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A teacher at the Collège Notre-Dame de Sherbrooke, Mr. Yoland Bouchard has based his innovative pedagogy on a deep-seated desire to understand his students and to instill in them the essential historical knowledge and skills for understanding Canada's history. His musical approach – whereby the student discovers and analyzes songs in their respective historical contexts – allows adolescents to connect with their age-specific fields of interest.
Ms. Whitfield’s students took part in “Historical Thinking Missions,” where they conducted historical research and field work to learn about the history of Toronto’s St. John’s Ward. Students learned how to interpret and analyze historical photographs, fire insurance maps, tax assessment records, and census data.
Mark Zuehlke, one of Canada’s prolific historical writers, is also one of the country’s pre-eminent military historians, and has written more than fifteen books on our military legacy.
Manon St-Hilaire’s Grade 6 class created four audio books to add to the audio corner of the school library. These books were written from a historical perspective and designed for each of the four learning modules for students in grades 1 through 4: Canadian art and artists, transportation, Heritage Fairs and Aboriginal culture and history.
Gerald Charron's students participated in a project to recognize the 100th anniversary of the sinking of the Empress of Ireland. After completing a novel student about the event, students broke out into groups to investigate four themes relating to the ship's sinking: territory / land, population, economy, and the St. Lawrence River.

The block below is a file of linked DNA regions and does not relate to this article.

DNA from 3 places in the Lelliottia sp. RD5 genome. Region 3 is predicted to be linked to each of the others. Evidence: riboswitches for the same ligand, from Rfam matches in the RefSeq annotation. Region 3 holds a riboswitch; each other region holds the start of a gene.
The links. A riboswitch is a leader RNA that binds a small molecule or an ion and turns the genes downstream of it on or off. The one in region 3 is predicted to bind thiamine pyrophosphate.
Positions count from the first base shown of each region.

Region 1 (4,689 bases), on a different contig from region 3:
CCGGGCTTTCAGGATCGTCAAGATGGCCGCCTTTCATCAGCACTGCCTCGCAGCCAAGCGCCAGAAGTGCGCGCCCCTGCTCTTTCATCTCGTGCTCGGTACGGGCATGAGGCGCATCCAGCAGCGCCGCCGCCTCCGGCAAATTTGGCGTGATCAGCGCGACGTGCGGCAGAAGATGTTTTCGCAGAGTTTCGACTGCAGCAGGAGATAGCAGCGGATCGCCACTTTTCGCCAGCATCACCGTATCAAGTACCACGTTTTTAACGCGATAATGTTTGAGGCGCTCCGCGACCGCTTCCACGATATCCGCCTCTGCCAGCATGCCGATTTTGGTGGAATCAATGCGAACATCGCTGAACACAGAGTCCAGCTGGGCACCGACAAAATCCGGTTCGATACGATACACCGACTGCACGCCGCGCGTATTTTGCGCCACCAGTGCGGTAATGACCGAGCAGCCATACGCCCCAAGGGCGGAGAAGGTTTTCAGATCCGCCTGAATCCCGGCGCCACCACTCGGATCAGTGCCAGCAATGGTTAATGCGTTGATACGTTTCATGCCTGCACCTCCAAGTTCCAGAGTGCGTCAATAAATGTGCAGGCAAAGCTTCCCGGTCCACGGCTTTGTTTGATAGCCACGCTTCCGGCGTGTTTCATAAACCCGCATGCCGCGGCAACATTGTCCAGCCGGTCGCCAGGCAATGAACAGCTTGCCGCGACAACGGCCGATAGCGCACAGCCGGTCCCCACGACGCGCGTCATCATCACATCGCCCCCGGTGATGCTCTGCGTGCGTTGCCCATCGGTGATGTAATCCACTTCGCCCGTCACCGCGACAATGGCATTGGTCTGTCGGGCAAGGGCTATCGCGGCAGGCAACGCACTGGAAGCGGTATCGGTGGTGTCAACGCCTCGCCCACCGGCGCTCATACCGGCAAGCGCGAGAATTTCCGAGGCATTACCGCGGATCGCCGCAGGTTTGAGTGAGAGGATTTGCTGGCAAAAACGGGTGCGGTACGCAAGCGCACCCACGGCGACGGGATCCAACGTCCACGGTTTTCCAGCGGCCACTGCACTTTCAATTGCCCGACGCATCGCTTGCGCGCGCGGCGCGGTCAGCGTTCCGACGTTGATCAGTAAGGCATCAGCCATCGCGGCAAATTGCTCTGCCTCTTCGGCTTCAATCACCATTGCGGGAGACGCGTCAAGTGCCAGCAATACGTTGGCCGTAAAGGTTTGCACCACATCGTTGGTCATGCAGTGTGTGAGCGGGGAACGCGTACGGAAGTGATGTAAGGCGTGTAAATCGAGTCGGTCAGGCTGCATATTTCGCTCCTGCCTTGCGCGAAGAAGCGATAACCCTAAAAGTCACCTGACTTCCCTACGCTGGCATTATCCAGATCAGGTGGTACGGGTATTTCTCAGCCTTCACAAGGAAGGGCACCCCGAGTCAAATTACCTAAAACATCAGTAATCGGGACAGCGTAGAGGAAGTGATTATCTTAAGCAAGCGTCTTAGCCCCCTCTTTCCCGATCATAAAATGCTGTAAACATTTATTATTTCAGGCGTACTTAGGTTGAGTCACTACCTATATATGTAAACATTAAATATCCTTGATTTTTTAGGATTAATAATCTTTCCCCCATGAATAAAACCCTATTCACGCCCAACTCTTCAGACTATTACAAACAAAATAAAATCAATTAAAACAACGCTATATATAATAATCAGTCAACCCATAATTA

The Great Lakes Storm of 1913 Remembrance Committee came together in 2012 to plan a multi-faceted centennial remembrance for the greatest Canadian maritime disaster ever to occur on the Great Lakes.
The 2014 Governor General’s History Award for Excellence in Museums: History Alive! is presented to the Musées de la civilisation for the exhibition C’est notre histoire. Premières Nations et Inuit du XXIe siècle.
Laurie Cassie and Sharon Moy created an interdisciplinary unit for their students, combining science, literature, and history, which culminated in a train ride to Jasper, Alberta and a public display of their research projects.
To learn about the history of Canada's economic policies, Michael Berry's students travel in a time machine and "meet" seven different Prime Ministers.
As a teacher in Opaskwayak Cree Nation, Manitoba, Connie has designed a unit on the First World War that incorporates First Nations' perspectives and focuses on the experiences of Aboriginal people.